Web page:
In the decades of debate over the most effective way to curb and hopefully reverse the inexorable rise in local property taxes, governors and legislatures have stepped gingerly around the issue of forced municipal consolidation or mandatory shared services.
Ever wary of brushing against the third rail of home rule and local control, state government has always settled for supporting and encouraging shared services along with the promise of modest financial aid to carry out feasibility studies.
Senate President Steve Sweeney has proposed legislation to create a bureaucratic tongue twisting Local Unit Alignment, Reorganization and Consolidation Commission, to determine which municipal services now provided separately by the state’s 566 local governments can be shared and what level of savings would result.
Municipal governments would be required to adopt the recommendations or seek voter approval via referendum. A failure to do so would result in the municipality losing state aid in an amount equivalent to the projected shared services savings.
Sweeney’s legislation has what all prior attempts did not. A mandate. And, financial punishment for ignoring the mandate.
Such force would have been unthinkable in the past, but Sweeney’s willingness to confront the issue now is indicative of the depth of discontent over rising property taxes and what is perceived to be the failure of state government to deal effectively with it.
It appears critical mass has been reached and, while the state’s imposition of limits on property tax rate increases along with reform of contract arbitration and the public pension and health benefits program have been helpful, the belief is they have not gone far enough toward providing meaningful relief.
When, for example, Gov. Chris Christie announced his proposal for a 10 per cent cut in the state’s income tax rates, polls showed that while any tax reduction was welcome, nearly 75 per cent said property taxes were far more burdensome and should be addressed first.
The Governor has expressed his support for shared services, but it’s unclear whether he agrees with Sweeney that mandating it and penalizing non-compliance is an idea whose time has come.
Home rule --- the principle that local officials are better equipped to address local problems than a remote state government --- is a tradition so entrenched that it has perpetuated a system in which some 1,200 governing entities rely on property tax revenue to fund their operations.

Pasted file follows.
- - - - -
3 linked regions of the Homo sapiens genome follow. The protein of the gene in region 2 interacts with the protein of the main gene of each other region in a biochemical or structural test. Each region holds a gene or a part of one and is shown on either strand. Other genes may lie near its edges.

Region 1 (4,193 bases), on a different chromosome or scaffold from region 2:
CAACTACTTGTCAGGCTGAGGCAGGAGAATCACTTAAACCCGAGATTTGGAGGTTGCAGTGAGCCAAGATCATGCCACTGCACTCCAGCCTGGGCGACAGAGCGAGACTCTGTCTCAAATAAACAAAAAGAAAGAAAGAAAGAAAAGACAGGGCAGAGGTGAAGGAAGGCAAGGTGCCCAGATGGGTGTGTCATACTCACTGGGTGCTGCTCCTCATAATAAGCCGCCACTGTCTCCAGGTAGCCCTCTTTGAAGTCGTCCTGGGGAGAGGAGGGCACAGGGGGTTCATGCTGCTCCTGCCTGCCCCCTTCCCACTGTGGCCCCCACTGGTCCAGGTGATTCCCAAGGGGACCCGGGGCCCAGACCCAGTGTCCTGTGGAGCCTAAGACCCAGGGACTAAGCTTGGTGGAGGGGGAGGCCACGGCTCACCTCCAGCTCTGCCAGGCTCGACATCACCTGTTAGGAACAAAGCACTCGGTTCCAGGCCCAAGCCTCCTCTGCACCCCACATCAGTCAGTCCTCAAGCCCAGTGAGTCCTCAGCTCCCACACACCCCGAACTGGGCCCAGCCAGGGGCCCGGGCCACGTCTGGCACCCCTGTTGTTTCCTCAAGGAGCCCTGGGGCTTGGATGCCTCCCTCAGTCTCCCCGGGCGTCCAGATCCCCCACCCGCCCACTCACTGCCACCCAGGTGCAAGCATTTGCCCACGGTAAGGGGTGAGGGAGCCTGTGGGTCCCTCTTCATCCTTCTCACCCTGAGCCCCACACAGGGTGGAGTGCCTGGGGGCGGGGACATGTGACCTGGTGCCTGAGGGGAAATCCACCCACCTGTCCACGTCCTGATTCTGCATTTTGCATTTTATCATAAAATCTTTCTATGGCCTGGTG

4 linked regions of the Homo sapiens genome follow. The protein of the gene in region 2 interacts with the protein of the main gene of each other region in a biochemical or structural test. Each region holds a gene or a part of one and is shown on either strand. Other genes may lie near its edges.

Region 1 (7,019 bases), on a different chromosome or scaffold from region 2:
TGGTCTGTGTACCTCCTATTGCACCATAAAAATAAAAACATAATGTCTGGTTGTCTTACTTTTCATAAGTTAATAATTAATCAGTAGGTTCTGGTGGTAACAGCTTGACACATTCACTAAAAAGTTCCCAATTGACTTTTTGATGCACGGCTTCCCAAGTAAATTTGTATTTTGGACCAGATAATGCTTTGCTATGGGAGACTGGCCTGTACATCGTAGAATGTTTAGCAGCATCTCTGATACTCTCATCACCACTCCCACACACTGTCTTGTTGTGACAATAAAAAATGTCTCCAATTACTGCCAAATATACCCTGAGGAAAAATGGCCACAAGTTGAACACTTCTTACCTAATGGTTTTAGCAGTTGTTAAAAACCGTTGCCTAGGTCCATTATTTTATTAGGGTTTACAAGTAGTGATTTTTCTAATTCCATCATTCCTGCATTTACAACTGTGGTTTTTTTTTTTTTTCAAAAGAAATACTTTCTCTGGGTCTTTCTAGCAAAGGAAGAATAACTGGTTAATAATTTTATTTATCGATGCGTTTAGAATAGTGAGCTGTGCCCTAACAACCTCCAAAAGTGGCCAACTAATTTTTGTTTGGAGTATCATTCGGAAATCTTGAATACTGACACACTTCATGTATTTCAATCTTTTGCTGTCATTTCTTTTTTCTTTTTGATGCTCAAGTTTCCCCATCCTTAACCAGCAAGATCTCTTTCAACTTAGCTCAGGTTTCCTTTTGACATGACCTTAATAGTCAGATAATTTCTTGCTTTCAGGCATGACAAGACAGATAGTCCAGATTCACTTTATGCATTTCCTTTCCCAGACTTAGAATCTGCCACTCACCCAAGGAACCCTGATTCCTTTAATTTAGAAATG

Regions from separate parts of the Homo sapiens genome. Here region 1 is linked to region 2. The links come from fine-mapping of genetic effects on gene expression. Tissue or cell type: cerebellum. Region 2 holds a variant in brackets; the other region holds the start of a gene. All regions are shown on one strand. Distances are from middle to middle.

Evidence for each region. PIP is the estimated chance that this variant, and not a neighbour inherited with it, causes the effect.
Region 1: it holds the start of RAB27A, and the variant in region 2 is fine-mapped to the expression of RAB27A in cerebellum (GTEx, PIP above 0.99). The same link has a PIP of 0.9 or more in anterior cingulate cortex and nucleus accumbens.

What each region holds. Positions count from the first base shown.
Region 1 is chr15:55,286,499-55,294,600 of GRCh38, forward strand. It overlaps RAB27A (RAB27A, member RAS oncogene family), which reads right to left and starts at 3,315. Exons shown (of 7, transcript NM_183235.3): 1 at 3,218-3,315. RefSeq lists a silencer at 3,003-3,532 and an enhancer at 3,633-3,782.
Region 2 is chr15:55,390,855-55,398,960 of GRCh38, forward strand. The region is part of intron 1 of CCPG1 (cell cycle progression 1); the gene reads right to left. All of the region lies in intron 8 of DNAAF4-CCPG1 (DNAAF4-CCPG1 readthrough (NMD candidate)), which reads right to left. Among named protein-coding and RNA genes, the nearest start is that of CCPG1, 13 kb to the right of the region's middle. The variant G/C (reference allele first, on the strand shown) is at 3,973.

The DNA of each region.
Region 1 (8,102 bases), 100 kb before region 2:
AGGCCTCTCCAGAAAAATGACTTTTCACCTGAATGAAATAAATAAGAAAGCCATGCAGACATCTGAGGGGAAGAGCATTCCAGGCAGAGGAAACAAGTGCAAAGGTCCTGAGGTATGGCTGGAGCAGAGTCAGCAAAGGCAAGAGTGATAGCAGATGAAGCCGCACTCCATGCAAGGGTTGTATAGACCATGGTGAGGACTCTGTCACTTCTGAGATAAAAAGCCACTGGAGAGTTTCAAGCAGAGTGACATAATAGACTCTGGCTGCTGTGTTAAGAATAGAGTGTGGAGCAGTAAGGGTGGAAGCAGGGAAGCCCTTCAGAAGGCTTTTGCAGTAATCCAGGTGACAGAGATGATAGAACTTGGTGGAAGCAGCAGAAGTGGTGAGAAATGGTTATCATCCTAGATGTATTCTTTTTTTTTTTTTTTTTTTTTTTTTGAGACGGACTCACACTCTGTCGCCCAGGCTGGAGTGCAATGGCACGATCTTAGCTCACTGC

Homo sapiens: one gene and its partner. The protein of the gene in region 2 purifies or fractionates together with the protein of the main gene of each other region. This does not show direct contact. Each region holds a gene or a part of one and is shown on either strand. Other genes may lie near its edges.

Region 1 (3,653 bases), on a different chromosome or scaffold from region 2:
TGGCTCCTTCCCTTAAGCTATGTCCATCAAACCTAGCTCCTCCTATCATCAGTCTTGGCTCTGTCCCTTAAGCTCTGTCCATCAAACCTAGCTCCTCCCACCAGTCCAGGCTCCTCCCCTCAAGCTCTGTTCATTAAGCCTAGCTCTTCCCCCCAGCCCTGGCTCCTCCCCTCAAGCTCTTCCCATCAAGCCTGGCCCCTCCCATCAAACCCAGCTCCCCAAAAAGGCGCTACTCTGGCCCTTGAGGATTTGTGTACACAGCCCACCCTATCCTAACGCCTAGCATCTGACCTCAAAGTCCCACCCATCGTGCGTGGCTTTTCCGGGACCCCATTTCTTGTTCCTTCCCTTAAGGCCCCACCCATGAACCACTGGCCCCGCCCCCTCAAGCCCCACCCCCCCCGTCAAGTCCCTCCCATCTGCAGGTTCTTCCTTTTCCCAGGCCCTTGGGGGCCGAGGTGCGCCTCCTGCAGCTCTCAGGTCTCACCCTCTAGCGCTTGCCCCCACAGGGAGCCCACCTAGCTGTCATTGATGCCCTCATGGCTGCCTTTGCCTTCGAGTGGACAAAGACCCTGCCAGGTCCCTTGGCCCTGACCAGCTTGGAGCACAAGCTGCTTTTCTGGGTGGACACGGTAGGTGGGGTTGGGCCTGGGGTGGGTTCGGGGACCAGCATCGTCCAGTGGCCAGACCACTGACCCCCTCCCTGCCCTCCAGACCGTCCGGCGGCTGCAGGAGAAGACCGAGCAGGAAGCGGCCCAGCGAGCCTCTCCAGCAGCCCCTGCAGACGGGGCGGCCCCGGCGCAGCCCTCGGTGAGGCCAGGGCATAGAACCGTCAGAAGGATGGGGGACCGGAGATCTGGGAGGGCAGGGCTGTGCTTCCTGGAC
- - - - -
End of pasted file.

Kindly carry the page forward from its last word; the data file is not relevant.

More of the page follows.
It is difficult to argue with Sweeney’s assertion that “We collect more than enough money to run government in the state, probably too much. But we have too much government.”
Not surprisingly, the State League of Municipalities is opposed to Sweeney’s legislation because it said it could result in a loss of state aid to some communities.
That, of course, is precisely the point --- denying assistance to those municipalities which refuse to adopt money saving measures through shared services arrangements. It reinforces also the League’s long held view that controlling property taxes can be accomplished through increased state aid even though history is not on the League’s side in this debate.
To the League’s credit, it welcomed many elements of the Governor’s agenda to provide local governments with the wherewithal to deal with rising costs, but in this case it seems the organization is locked into the view that sharing services should be voluntary and property taxpayers should not suffer if their governing body chooses to remain apart.
Others have argued that shared services is merely the foot in the door, that forced consolidation will inevitably follow.
Sweeney has drawn criticism also from public employee unions because the legislation provides for removing Civil Service status from employees whose job status might be affected by a shared service agreement.
There are certain to be workforce reductions if a shared service plan is implemented and Sweeney --- who has already endured heavy union criticism for his support of the health and pension benefits reform package --- will be a target of union wrath yet again.
By limiting the legislation’s reach to municipal governments, the proposal affects what is generally the smallest portion of a property tax bill. School districts consume by far the largest share --- estimated at upwards of 60 per cent --- while counties take the second largest portion.
It is again indicative of the feeling, though, that property taxes have grown so wildly out of control that addressing even a fraction of the overall cost is worthwhile doing.
Sweeney seems convinced that significant savings can be achieved through shared services, even though it is much too early in the process to arrive at a credible estimate.
He should be commended for taking on a task which has always carried considerable political risk. But, with the average property tax bill at nearly $8,000 --- the highest in the nation --- the time may have arrived when failing to act is a greater risk.
Carl Golden is a senior contributing analyst with the William J. Hughes Center for Public Policy at Richard Stockton College.